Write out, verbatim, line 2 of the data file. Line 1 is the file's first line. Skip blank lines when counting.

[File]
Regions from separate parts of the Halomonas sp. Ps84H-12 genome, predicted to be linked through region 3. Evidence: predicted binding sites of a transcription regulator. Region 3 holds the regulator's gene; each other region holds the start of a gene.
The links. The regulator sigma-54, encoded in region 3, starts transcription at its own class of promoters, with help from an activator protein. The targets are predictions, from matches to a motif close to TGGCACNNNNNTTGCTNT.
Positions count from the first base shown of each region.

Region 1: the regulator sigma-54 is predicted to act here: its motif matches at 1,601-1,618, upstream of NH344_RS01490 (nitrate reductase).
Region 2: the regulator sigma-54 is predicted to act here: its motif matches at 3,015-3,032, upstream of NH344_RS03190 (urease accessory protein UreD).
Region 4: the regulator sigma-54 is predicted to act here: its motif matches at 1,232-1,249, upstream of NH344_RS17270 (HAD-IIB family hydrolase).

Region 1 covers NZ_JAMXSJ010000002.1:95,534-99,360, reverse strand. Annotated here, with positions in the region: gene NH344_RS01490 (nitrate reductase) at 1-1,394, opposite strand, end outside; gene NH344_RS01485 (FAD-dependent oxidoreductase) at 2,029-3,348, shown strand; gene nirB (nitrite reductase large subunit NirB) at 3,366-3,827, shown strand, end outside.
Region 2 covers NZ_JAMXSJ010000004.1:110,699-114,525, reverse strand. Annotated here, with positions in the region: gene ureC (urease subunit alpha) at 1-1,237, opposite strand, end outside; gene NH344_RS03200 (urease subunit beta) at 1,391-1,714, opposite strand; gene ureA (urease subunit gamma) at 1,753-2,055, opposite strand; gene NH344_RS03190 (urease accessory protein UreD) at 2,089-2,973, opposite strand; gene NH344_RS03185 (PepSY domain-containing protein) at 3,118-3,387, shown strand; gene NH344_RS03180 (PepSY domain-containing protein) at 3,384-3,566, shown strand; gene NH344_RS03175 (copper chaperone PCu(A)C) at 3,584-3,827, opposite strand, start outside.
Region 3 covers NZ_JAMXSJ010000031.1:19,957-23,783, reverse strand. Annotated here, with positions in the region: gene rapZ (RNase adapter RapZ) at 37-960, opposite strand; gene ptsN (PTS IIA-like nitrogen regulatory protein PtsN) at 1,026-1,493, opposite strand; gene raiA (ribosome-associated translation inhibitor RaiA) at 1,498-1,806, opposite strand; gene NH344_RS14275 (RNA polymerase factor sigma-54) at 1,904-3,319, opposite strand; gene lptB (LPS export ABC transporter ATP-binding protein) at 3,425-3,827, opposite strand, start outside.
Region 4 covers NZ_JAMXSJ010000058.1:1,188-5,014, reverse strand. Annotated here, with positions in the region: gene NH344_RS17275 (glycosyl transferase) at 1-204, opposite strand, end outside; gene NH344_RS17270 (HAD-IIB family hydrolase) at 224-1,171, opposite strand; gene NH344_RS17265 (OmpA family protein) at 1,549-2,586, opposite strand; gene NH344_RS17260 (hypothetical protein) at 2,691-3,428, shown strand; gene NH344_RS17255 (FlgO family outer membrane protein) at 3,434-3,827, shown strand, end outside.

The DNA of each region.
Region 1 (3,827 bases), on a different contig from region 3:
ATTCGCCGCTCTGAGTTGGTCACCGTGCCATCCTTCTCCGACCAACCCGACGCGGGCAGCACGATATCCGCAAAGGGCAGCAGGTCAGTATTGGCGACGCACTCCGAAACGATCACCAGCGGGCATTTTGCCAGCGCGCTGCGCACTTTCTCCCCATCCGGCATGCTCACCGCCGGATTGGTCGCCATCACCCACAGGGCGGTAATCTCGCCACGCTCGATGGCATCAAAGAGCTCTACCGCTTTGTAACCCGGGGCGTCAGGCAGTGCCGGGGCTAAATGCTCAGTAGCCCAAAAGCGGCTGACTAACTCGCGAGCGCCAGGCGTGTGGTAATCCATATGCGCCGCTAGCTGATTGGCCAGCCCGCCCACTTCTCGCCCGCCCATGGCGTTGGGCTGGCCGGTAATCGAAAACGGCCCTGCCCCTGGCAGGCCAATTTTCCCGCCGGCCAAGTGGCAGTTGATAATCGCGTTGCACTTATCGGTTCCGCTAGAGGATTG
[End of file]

The links. The regulator sigma-54, encoded in region 3, starts transcription at its own class of promoters, with help from an activator protein. The targets are predictions, from matches to a motif close to TGGCACNNNNNTTGCTNT.